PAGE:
A new study reveals
ginger contains a pungent compound
that could be up to 10,000 times more effective
than conventional chemotherapy
in targeting the cancer stem cells
at the root of cancer malignancy.
A new study published in PLoS reveals a pungent component within ginger known as 6-shogaol is superior to conventional chemotherapy in targeting the root cause of breast cancer malignancy: namely, the breast cancer stem cells.
As we have discussed in greater detail in a previous article titled, "Cancer Stem Cells - The Key to Curing Cancer," cancer stem cells are at the root of a wide range of cancers, not just breast cancer, and are sometimes referred to as "mother cells" because they are responsible for producing all the different "daughter" cell types that makeup the tumor colony.
While cancer stem cells only constitute between .2 and 1% of the cells within any given tumor, they have the seeming "immortal" ability to self renew, are capable of continuous differentiation, are resistant to conventional chemotherapeutic agents, and are tumorigenic, i.e. are capable of "splitting off" to create new tumor colonies.
Clearly, the cancer stem cells within a tumor must be destroyed if cancer treatment is to affect a lasting cure.
The new study titled, "6-Shogaol Inhibits Breast Cancer Cells and Stem Cell-Like Spheroids by Modulation of Notch Signaling Pathway and Induction of Autophagic Cell Death," identified powerful anti-cancer stem cell activity in 6-shogaol, a pungent constituent of ginger produced when the root is either dried or cooked.
The study also found that the cancer-destroying effects occurred at concentrations that were non-toxic to non-cancerous cells - a crucial difference from conventional cancer treatments that do not exhibit this kind of selective cytotoxicity and therefore can do great harm to the patient.
The authors of the study further affirm these points:
The researchers identified a variety of ways by which 6-shagoal targets breast cancer:
It was in evaluating the last mode of 6-shagoal's chemotherapeutic activity and comparing it to the activity of the conventional chemotherapeutic agent taxol that the researchers discovered an astounding difference.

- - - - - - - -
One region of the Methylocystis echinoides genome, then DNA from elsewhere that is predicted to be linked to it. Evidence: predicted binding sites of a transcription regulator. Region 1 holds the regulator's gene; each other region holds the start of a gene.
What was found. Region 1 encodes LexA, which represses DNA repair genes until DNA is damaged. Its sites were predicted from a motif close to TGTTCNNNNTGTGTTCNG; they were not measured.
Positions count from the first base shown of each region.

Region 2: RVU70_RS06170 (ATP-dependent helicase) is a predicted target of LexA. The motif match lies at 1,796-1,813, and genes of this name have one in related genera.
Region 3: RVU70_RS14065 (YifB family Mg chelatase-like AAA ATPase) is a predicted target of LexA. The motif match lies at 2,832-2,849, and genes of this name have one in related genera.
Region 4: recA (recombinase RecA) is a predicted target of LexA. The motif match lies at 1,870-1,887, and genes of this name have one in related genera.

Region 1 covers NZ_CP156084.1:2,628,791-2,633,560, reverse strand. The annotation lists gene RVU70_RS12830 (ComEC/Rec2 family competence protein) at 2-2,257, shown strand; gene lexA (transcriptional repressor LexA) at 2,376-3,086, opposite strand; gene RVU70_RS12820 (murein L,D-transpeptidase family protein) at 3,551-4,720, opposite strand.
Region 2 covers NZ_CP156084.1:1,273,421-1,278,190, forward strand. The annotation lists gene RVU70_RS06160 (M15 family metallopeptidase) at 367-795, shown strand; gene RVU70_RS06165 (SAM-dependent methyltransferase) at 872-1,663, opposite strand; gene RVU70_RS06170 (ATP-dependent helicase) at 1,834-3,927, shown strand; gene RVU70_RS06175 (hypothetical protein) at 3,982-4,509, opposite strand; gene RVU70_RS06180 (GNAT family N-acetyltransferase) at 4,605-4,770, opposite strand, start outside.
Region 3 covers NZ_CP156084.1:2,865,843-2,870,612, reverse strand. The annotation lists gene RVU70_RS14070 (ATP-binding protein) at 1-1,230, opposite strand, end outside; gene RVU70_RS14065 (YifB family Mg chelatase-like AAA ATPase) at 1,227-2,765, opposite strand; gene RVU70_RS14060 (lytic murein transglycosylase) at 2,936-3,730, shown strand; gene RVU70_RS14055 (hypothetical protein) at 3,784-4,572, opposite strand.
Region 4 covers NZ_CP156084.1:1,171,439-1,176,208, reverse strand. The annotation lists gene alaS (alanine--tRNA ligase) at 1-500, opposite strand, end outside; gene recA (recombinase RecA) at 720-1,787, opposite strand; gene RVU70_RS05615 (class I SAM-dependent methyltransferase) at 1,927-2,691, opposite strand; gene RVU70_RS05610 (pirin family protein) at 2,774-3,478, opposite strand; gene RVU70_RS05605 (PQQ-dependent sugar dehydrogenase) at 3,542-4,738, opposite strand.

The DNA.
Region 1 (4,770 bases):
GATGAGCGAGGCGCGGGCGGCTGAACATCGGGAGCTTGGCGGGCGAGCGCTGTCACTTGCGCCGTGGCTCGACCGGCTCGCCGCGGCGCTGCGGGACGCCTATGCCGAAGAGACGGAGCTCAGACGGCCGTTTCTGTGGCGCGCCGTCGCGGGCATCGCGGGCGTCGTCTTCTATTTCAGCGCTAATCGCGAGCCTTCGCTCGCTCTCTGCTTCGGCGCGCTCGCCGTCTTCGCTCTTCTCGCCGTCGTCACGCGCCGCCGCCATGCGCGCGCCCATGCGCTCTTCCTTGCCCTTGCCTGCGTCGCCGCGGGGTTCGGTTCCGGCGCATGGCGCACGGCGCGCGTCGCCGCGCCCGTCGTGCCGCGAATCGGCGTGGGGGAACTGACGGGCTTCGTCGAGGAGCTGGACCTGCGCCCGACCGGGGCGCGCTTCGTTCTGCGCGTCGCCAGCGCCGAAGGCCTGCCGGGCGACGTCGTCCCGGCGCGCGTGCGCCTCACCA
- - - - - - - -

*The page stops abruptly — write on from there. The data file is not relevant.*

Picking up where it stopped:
Whereas taxol exhibited clear cytotoxicity in the one-dimensional (flat) monolayer experimental model, it had virtually no effect on the spheroid model, which is a more "real world" model reflecting the 3-dimensionality of tumors and their stem cell subpopulations.
Amazingly, this held true even when the concentration of taxol was increased by four orders of magnitude:
This is a highly significant finding, as it affirms a common theme in cancer research that acknowledges the primarily role of cancer stem cells:
The monolayer model, which does not account for the complex immunity of actual cancer stem-cell based tumors against chemoagents like taxol, represents the old preclinical model of testing cancer treatments.
The spheroid model, on the other hand, clearly shows that even 10,000 times higher concentrations of taxol are not capable of beating this ginger component at selectively targeting the root cause of the tumor malignancy.
In their concluding remarks, the authors point out a hugely important distinction between natural anti-cancer agents and conventional ones that have only been introduced in the past half century or so, namely,
...and hundreds of other compounds naturally found in the human diet, have been "time-tested" as acceptable to the human body in the largest and longest running "clinical trials" known:
These experientially-based "trials" are validated not by RCTs, or a peer-reviewed publication process, but by the fact that we all made it through this incalculably vast span of time to be alive here today.
Consider also that if our ancestors made the wrong dietary choice by simply mistaking an edible berry for a poisonous one, the consequences could be deadly.
This places even greater emphasis on how the "time testing" of dietary compounds was not an academic but a life-death affair, and by implication, how the information contained within various cultural traditions as "recipes" passed down from generation to generation are "epigenetic inheritance systems" no less important to our health and optimal gene expression as the DNA in our own bodies.
Ultimately, this new study adds to a growing body of research indicating that cancer stem cell targeting approaches using natural substances present in the human diet for thousands of years are far superior chemotherapy and radiation, both of which actually increase the relative populations of cancer stem cells versus non-tumorigenic ones.
For further reading on ginger's anti-cancer properties, consult our Ginger Research database.